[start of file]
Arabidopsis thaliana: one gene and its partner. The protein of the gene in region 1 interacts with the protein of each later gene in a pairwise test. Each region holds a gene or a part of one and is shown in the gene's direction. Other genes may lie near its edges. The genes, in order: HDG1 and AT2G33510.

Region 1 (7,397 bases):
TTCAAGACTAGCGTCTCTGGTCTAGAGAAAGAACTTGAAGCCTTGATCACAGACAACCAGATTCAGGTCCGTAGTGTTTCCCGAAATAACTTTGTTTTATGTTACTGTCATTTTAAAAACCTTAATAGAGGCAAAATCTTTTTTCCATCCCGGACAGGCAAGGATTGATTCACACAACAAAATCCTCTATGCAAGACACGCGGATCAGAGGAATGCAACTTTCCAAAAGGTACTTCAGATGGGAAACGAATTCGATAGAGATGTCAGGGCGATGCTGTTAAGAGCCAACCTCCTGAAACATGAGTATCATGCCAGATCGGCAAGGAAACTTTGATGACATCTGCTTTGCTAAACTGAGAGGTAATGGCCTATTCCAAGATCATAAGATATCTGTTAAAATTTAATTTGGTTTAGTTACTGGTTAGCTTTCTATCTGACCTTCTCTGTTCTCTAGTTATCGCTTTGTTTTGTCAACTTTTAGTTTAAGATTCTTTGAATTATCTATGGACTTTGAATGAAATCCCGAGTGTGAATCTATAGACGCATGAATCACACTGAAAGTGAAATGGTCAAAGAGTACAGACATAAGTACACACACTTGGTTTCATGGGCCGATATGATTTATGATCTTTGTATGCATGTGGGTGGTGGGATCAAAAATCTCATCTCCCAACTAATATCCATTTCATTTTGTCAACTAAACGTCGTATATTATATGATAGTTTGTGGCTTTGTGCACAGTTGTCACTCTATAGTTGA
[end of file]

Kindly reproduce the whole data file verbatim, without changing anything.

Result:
Arabidopsis thaliana: one gene and its partner. The protein of the gene in region 1 interacts with the protein of each later gene in a pairwise test. Each region holds a gene or a part of one and is shown in the gene's direction. Other genes may lie near its edges. The genes, in order: HDG1 and AT2G33510.

Region 1 (7,397 bases):
TTCAAGACTAGCGTCTCTGGTCTAGAGAAAGAACTTGAAGCCTTGATCACAGACAACCAGATTCAGGTCCGTAGTGTTTCCCGAAATAACTTTGTTTTATGTTACTGTCATTTTAAAAACCTTAATAGAGGCAAAATCTTTTTTCCATCCCGGACAGGCAAGGATTGATTCACACAACAAAATCCTCTATGCAAGACACGCGGATCAGAGGAATGCAACTTTCCAAAAGGTACTTCAGATGGGAAACGAATTCGATAGAGATGTCAGGGCGATGCTGTTAAGAGCCAACCTCCTGAAACATGAGTATCATGCCAGATCGGCAAGGAAACTTTGATGACATCTGCTTTGCTAAACTGAGAGGTAATGGCCTATTCCAAGATCATAAGATATCTGTTAAAATTTAATTTGGTTTAGTTACTGGTTAGCTTTCTATCTGACCTTCTCTGTTCTCTAGTTATCGCTTTGTTTTGTCAACTTTTAGTTTAAGATTCTTTGAATTATCTATGGACTTTGAATGAAATCCCGAGTGTGAATCTATAGACGCATGAATCACACTGAAAGTGAAATGGTCAAAGAGTACAGACATAAGTACACACACTTGGTTTCATGGGCCGATATGATTTATGATCTTTGTATGCATGTGGGTGGTGGGATCAAAAATCTCATCTCCCAACTAATATCCATTTCATTTTGTCAACTAAACGTCGTATATTATATGATAGTTTGTGGCTTTGTGCACAGTTGTCACTCTATAGTTGA